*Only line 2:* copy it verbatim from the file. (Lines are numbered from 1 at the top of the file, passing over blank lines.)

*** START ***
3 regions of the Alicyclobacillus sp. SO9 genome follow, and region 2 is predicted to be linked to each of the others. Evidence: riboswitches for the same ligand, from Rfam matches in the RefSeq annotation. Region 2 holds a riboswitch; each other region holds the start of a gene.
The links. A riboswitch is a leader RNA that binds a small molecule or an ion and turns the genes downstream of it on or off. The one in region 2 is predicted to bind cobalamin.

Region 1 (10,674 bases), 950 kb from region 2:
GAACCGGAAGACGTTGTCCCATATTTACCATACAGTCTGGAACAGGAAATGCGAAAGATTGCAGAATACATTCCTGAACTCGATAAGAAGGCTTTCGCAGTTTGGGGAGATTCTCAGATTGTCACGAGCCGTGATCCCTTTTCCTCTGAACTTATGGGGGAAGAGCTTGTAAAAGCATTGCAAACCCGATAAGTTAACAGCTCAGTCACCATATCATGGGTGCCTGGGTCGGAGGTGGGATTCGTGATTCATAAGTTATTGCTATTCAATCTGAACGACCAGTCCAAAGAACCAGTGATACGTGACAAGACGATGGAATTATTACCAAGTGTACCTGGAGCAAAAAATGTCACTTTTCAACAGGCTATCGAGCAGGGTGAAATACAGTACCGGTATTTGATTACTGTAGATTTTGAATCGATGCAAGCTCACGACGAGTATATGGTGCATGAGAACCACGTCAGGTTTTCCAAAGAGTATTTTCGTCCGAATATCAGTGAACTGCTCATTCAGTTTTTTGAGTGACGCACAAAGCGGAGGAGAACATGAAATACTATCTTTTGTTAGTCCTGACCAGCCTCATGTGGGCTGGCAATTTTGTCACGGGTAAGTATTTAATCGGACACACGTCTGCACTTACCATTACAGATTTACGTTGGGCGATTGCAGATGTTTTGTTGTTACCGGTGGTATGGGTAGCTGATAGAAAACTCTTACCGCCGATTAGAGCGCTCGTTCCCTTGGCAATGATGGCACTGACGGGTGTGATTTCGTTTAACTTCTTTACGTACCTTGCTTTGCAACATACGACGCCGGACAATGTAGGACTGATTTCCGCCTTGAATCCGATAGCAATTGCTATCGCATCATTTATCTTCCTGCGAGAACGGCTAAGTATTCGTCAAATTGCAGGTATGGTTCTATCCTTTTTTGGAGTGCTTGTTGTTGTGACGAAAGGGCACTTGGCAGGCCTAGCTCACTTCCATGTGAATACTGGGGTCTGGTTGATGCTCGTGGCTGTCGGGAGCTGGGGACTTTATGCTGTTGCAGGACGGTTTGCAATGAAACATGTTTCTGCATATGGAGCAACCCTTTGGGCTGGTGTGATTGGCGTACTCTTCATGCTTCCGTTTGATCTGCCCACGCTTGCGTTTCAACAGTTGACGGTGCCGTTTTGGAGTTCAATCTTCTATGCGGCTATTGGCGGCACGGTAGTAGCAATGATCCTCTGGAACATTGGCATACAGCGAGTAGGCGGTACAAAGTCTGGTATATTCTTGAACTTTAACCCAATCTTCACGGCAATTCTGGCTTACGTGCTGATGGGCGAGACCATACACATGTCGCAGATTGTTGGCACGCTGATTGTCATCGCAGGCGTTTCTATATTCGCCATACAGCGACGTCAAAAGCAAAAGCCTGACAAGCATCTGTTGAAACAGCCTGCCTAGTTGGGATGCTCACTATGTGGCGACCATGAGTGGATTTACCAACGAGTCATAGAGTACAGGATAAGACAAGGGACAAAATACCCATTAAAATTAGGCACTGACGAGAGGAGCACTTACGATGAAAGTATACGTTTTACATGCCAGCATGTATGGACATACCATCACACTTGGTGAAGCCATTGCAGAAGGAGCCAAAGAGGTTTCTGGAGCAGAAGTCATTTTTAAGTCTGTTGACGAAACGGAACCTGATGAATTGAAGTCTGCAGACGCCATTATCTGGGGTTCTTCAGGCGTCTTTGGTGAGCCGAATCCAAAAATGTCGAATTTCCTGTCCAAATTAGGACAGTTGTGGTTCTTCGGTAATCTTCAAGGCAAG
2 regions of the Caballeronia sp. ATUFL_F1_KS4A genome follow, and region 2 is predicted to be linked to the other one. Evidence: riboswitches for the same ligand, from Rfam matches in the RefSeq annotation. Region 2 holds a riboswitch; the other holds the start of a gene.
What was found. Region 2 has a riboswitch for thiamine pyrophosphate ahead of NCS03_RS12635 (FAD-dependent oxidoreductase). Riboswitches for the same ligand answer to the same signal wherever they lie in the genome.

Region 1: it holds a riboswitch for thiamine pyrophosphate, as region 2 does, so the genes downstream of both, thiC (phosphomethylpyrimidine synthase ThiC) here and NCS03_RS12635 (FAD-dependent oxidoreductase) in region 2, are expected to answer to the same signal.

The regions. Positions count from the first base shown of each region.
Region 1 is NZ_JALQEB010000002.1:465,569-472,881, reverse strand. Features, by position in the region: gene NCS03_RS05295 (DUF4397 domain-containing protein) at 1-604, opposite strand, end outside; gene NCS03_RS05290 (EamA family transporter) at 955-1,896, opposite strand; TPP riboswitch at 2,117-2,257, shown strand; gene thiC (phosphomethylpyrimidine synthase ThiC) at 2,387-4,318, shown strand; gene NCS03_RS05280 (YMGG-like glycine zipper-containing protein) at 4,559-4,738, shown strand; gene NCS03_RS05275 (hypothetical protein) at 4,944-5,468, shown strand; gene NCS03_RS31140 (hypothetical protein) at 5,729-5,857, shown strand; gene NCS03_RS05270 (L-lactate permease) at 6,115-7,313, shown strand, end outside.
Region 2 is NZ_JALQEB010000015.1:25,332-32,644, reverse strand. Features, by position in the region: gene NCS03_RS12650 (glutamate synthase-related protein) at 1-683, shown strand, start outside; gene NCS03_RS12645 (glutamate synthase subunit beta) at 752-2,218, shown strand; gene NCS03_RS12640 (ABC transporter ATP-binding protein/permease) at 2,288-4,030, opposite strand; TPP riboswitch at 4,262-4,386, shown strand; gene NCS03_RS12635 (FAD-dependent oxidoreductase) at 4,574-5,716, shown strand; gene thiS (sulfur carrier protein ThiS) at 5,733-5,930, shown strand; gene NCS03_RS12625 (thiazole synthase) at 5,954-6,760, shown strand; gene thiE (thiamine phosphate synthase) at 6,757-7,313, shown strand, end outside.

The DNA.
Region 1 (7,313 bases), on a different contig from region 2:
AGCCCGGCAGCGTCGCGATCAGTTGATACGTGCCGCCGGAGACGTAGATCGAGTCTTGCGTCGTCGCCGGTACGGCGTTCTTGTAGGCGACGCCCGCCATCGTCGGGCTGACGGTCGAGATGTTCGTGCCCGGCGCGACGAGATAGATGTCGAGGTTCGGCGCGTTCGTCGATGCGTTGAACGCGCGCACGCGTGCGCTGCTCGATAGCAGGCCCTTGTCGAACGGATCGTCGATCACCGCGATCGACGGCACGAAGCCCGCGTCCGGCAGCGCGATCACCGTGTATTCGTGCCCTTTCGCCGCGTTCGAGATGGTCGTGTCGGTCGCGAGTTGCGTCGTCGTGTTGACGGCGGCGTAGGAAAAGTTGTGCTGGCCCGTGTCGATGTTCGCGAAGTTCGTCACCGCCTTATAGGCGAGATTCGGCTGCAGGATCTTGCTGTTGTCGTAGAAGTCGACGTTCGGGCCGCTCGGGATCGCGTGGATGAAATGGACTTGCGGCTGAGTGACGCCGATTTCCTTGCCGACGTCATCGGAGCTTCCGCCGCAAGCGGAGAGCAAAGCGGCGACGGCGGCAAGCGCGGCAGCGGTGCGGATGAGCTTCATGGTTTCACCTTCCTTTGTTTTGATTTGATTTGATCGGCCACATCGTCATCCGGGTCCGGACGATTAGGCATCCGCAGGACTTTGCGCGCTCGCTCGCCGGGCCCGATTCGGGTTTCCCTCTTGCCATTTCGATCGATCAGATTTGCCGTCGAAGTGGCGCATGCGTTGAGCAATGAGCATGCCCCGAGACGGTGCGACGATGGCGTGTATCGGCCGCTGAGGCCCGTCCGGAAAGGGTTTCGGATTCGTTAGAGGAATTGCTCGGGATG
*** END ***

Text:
The links. A riboswitch is a leader RNA that binds a small molecule or an ion and turns the genes downstream of it on or off. The one in region 2 is predicted to bind cobalamin.